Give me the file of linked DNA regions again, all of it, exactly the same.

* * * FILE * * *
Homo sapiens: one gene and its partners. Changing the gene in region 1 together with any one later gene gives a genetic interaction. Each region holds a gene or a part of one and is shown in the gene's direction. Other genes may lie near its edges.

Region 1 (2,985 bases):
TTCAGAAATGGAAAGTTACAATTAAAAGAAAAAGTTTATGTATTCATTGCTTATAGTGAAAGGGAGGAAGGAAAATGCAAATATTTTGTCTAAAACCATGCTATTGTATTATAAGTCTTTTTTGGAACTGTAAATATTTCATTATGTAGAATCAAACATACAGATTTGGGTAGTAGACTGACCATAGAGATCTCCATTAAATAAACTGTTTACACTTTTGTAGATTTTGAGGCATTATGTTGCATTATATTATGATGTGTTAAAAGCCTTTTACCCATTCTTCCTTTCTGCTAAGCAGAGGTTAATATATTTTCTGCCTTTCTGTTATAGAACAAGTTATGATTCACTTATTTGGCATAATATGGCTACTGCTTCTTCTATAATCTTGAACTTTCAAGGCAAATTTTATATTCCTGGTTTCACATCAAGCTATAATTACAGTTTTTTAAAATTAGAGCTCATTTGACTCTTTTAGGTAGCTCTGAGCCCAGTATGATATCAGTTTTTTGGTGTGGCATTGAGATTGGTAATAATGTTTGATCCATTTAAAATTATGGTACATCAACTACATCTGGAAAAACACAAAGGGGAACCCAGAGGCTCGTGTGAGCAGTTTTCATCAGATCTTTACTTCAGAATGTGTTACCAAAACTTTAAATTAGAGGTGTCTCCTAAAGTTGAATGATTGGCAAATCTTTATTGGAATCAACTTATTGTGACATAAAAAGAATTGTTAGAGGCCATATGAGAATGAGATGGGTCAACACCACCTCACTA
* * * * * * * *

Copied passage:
Homo sapiens: one gene and its partners. Changing the gene in region 1 together with any one later gene gives a genetic interaction. Each region holds a gene or a part of one and is shown in the gene's direction. Other genes may lie near its edges.

Region 1 (2,985 bases):
TTCAGAAATGGAAAGTTACAATTAAAAGAAAAAGTTTATGTATTCATTGCTTATAGTGAAAGGGAGGAAGGAAAATGCAAATATTTTGTCTAAAACCATGCTATTGTATTATAAGTCTTTTTTGGAACTGTAAATATTTCATTATGTAGAATCAAACATACAGATTTGGGTAGTAGACTGACCATAGAGATCTCCATTAAATAAACTGTTTACACTTTTGTAGATTTTGAGGCATTATGTTGCATTATATTATGATGTGTTAAAAGCCTTTTACCCATTCTTCCTTTCTGCTAAGCAGAGGTTAATATATTTTCTGCCTTTCTGTTATAGAACAAGTTATGATTCACTTATTTGGCATAATATGGCTACTGCTTCTTCTATAATCTTGAACTTTCAAGGCAAATTTTATATTCCTGGTTTCACATCAAGCTATAATTACAGTTTTTTAAAATTAGAGCTCATTTGACTCTTTTAGGTAGCTCTGAGCCCAGTATGATATCAGTTTTTTGGTGTGGCATTGAGATTGGTAATAATGTTTGATCCATTTAAAATTATGGTACATCAACTACATCTGGAAAAACACAAAGGGGAACCCAGAGGCTCGTGTGAGCAGTTTTCATCAGATCTTTACTTCAGAATGTGTTACCAAAACTTTAAATTAGAGGTGTCTCCTAAAGTTGAATGATTGGCAAATCTTTATTGGAATCAACTTATTGTGACATAAAAAGAATTGTTAGAGGCCATATGAGAATGAGATGGGTCAACACCACCTCACTA